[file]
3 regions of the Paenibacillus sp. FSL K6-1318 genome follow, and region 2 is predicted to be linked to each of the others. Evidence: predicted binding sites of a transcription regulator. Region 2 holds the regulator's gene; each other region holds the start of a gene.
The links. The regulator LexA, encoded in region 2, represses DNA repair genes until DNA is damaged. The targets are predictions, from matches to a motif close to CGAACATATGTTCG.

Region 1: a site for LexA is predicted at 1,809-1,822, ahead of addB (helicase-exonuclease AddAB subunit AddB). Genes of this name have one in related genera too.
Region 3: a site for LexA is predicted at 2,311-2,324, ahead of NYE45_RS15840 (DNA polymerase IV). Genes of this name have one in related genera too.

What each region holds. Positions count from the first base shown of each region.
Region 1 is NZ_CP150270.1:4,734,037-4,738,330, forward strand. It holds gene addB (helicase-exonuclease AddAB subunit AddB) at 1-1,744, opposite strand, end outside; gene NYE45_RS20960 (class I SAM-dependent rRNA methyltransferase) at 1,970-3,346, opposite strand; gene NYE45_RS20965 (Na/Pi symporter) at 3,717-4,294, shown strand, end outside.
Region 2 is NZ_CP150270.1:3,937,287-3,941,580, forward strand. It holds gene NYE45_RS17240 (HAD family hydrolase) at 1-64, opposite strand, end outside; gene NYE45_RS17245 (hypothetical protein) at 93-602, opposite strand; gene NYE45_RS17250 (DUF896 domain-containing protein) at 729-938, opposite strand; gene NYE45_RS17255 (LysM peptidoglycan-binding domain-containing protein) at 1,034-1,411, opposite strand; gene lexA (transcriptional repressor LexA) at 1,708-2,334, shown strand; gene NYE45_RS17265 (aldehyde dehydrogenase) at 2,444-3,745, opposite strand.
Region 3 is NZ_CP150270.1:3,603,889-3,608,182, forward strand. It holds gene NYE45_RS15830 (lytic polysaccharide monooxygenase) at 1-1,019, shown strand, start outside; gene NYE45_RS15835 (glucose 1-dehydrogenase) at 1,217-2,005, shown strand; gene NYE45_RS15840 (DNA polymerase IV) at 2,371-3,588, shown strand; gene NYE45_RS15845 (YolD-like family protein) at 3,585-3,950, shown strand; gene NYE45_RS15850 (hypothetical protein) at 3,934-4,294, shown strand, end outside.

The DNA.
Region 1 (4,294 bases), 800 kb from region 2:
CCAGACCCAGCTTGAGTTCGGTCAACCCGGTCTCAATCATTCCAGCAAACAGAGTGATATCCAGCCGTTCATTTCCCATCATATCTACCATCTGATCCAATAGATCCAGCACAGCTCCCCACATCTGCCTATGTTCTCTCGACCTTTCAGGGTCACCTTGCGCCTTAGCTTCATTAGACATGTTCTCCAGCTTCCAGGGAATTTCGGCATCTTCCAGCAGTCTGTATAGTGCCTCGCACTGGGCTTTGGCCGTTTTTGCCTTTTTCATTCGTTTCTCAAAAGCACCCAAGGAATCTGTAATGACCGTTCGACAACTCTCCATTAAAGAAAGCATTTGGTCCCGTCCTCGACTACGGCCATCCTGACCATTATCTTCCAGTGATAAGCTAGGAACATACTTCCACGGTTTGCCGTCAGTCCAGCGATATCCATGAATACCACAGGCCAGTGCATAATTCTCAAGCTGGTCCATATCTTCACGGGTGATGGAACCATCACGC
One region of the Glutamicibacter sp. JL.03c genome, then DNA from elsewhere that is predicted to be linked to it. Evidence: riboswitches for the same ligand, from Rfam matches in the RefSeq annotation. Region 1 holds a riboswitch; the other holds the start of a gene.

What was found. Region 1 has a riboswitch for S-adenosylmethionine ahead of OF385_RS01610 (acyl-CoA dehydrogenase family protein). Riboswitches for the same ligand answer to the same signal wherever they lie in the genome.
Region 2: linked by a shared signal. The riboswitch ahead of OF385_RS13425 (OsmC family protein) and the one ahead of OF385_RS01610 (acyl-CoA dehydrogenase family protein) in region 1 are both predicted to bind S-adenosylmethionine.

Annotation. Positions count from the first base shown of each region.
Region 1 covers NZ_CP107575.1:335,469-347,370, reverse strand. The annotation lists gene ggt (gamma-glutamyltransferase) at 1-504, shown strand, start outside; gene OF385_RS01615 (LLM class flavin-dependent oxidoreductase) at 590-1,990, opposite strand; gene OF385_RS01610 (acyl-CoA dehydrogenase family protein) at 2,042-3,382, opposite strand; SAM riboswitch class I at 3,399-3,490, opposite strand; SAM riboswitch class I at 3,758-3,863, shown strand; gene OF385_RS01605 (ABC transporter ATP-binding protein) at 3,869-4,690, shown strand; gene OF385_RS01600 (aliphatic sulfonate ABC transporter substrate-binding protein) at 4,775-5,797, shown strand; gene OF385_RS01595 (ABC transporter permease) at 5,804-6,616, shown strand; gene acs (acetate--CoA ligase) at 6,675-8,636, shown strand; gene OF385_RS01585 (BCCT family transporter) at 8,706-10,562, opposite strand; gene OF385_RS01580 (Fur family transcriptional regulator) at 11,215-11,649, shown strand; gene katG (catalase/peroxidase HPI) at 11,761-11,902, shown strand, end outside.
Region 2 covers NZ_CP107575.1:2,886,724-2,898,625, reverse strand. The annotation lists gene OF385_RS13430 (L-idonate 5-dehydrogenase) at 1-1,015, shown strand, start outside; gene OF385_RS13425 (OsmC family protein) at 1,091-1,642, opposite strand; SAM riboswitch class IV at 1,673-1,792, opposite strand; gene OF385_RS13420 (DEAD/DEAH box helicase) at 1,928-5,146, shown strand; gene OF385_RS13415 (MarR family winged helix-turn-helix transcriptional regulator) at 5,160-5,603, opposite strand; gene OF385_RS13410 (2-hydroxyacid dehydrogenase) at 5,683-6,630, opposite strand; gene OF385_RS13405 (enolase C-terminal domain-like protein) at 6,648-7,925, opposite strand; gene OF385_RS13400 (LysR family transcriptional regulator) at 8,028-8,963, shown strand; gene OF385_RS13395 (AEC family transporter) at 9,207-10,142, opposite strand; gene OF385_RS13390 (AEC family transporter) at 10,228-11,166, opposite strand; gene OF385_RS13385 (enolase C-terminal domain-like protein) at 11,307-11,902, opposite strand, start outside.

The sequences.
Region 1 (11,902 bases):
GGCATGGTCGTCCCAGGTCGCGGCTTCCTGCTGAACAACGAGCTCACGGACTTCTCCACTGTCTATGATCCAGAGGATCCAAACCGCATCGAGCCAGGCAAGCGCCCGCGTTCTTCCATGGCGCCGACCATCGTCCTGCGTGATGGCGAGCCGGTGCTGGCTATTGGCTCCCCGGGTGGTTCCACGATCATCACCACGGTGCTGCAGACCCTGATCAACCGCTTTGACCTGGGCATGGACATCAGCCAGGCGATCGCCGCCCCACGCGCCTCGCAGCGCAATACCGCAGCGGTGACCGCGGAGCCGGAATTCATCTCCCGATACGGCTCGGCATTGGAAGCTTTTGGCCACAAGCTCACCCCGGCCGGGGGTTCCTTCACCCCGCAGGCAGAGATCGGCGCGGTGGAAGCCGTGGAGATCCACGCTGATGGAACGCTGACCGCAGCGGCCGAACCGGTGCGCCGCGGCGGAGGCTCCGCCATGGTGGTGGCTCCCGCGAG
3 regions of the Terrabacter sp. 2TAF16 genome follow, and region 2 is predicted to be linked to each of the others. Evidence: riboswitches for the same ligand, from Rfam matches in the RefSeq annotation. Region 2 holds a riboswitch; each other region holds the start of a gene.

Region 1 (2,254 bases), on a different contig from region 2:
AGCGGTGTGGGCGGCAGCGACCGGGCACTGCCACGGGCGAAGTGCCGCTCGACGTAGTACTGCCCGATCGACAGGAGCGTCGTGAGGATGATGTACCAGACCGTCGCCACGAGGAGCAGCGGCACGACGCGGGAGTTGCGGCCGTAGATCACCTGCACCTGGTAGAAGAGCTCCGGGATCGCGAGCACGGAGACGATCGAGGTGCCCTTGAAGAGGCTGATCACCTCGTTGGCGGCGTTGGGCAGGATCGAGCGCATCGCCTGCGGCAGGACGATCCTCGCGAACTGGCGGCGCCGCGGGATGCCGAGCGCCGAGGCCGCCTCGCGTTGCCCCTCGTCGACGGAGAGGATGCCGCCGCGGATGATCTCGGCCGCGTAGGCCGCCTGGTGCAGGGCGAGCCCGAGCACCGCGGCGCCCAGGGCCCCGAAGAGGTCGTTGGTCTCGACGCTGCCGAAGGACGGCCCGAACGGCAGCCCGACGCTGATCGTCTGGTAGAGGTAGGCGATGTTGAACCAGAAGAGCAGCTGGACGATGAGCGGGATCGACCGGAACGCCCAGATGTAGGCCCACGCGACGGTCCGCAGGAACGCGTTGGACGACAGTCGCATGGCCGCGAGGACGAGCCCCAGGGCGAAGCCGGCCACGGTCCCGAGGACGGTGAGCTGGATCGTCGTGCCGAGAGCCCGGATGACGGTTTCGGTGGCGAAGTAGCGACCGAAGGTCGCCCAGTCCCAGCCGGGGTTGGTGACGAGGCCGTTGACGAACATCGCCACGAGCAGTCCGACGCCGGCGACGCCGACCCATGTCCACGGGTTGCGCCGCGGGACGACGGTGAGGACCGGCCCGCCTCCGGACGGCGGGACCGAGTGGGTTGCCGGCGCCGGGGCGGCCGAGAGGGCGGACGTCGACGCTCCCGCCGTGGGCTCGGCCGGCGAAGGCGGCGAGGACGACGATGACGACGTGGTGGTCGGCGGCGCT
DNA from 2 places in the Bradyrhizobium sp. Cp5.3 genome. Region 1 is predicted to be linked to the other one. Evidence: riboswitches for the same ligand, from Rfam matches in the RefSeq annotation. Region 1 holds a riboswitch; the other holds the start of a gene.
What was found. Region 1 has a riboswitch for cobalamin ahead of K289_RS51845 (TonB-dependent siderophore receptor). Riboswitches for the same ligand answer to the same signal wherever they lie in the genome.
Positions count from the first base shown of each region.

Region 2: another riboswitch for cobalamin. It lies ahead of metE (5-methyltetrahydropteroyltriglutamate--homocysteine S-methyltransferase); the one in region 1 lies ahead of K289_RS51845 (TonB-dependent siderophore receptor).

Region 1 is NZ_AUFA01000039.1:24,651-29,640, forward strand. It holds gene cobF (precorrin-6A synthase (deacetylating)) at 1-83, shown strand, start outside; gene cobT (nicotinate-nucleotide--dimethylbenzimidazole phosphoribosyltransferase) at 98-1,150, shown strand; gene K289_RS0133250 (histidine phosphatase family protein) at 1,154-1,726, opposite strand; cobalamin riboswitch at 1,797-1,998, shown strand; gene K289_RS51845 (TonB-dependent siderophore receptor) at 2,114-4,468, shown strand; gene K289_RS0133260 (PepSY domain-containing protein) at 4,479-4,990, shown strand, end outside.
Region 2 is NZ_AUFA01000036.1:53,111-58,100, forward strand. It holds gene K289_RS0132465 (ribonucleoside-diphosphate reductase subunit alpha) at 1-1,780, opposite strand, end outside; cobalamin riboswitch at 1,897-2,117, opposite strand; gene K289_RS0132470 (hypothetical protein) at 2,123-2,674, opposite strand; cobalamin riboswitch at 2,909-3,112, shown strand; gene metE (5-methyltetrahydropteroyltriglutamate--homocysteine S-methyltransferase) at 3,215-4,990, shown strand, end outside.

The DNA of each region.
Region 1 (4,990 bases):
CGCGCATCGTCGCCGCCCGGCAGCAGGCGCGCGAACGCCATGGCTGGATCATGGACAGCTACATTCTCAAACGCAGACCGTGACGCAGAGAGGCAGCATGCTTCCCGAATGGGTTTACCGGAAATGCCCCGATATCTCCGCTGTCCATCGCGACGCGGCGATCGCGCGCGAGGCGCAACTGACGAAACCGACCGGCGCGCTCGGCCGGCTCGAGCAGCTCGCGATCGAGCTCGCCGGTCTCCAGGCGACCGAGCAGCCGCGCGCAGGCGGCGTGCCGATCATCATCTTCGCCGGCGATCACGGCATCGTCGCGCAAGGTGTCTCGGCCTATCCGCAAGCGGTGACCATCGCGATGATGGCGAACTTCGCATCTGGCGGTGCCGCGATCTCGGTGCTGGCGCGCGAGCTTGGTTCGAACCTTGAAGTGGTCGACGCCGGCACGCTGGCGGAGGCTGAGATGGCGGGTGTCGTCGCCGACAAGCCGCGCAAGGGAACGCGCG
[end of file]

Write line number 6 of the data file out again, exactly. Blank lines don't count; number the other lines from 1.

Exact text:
Region 1 is NZ_CP150270.1:4,734,037-4,738,330, forward strand. It holds gene addB (helicase-exonuclease AddAB subunit AddB) at 1-1,744, opposite strand, end outside; gene NYE45_RS20960 (class I SAM-dependent rRNA methyltransferase) at 1,970-3,346, opposite strand; gene NYE45_RS20965 (Na/Pi symporter) at 3,717-4,294, shown strand, end outside.